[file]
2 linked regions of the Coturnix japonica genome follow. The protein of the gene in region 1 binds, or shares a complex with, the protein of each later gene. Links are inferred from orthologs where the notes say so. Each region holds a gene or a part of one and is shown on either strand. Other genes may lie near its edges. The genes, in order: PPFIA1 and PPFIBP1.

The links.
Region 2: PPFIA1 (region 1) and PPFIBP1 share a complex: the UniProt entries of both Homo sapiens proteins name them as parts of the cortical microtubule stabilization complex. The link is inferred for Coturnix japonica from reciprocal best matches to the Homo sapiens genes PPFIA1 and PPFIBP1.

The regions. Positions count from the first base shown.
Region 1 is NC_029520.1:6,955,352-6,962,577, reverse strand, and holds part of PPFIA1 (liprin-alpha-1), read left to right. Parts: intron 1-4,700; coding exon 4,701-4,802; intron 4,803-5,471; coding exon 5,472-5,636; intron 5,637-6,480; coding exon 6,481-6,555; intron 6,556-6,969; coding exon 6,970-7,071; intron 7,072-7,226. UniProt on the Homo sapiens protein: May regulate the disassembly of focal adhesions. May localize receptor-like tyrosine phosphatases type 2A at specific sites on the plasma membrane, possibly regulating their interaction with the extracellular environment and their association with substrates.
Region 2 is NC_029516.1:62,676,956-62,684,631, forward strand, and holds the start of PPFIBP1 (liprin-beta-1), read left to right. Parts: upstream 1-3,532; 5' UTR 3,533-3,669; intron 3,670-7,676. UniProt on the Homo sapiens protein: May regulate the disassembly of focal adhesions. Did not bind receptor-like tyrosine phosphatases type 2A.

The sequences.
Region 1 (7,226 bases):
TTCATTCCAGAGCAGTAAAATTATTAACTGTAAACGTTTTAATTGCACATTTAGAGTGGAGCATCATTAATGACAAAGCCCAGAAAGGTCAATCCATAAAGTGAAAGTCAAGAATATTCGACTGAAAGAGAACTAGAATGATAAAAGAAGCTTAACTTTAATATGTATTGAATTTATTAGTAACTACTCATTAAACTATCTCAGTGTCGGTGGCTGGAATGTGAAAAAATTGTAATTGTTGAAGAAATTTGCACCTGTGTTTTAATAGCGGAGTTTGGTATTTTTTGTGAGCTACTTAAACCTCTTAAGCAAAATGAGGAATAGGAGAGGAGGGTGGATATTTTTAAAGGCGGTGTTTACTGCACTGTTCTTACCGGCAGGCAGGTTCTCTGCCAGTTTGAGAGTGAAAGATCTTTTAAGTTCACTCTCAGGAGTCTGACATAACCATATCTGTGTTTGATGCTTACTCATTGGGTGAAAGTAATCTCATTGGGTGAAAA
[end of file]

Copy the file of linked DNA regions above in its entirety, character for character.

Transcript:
2 linked regions of the Coturnix japonica genome follow. The protein of the gene in region 1 binds, or shares a complex with, the protein of each later gene. Links are inferred from orthologs where the notes say so. Each region holds a gene or a part of one and is shown on either strand. Other genes may lie near its edges. The genes, in order: PPFIA1 and PPFIBP1.

The links.
Region 2: PPFIA1 (region 1) and PPFIBP1 share a complex: the UniProt entries of both Homo sapiens proteins name them as parts of the cortical microtubule stabilization complex. The link is inferred for Coturnix japonica from reciprocal best matches to the Homo sapiens genes PPFIA1 and PPFIBP1.

The regions. Positions count from the first base shown.
Region 1 is NC_029520.1:6,955,352-6,962,577, reverse strand, and holds part of PPFIA1 (liprin-alpha-1), read left to right. Parts: intron 1-4,700; coding exon 4,701-4,802; intron 4,803-5,471; coding exon 5,472-5,636; intron 5,637-6,480; coding exon 6,481-6,555; intron 6,556-6,969; coding exon 6,970-7,071; intron 7,072-7,226. UniProt on the Homo sapiens protein: May regulate the disassembly of focal adhesions. May localize receptor-like tyrosine phosphatases type 2A at specific sites on the plasma membrane, possibly regulating their interaction with the extracellular environment and their association with substrates.
Region 2 is NC_029516.1:62,676,956-62,684,631, forward strand, and holds the start of PPFIBP1 (liprin-beta-1), read left to right. Parts: upstream 1-3,532; 5' UTR 3,533-3,669; intron 3,670-7,676. UniProt on the Homo sapiens protein: May regulate the disassembly of focal adhesions. Did not bind receptor-like tyrosine phosphatases type 2A.

The sequences.
Region 1 (7,226 bases):
TTCATTCCAGAGCAGTAAAATTATTAACTGTAAACGTTTTAATTGCACATTTAGAGTGGAGCATCATTAATGACAAAGCCCAGAAAGGTCAATCCATAAAGTGAAAGTCAAGAATATTCGACTGAAAGAGAACTAGAATGATAAAAGAAGCTTAACTTTAATATGTATTGAATTTATTAGTAACTACTCATTAAACTATCTCAGTGTCGGTGGCTGGAATGTGAAAAAATTGTAATTGTTGAAGAAATTTGCACCTGTGTTTTAATAGCGGAGTTTGGTATTTTTTGTGAGCTACTTAAACCTCTTAAGCAAAATGAGGAATAGGAGAGGAGGGTGGATATTTTTAAAGGCGGTGTTTACTGCACTGTTCTTACCGGCAGGCAGGTTCTCTGCCAGTTTGAGAGTGAAAGATCTTTTAAGTTCACTCTCAGGAGTCTGACATAACCATATCTGTGTTTGATGCTTACTCATTGGGTGAAAGTAATCTCATTGGGTGAAAA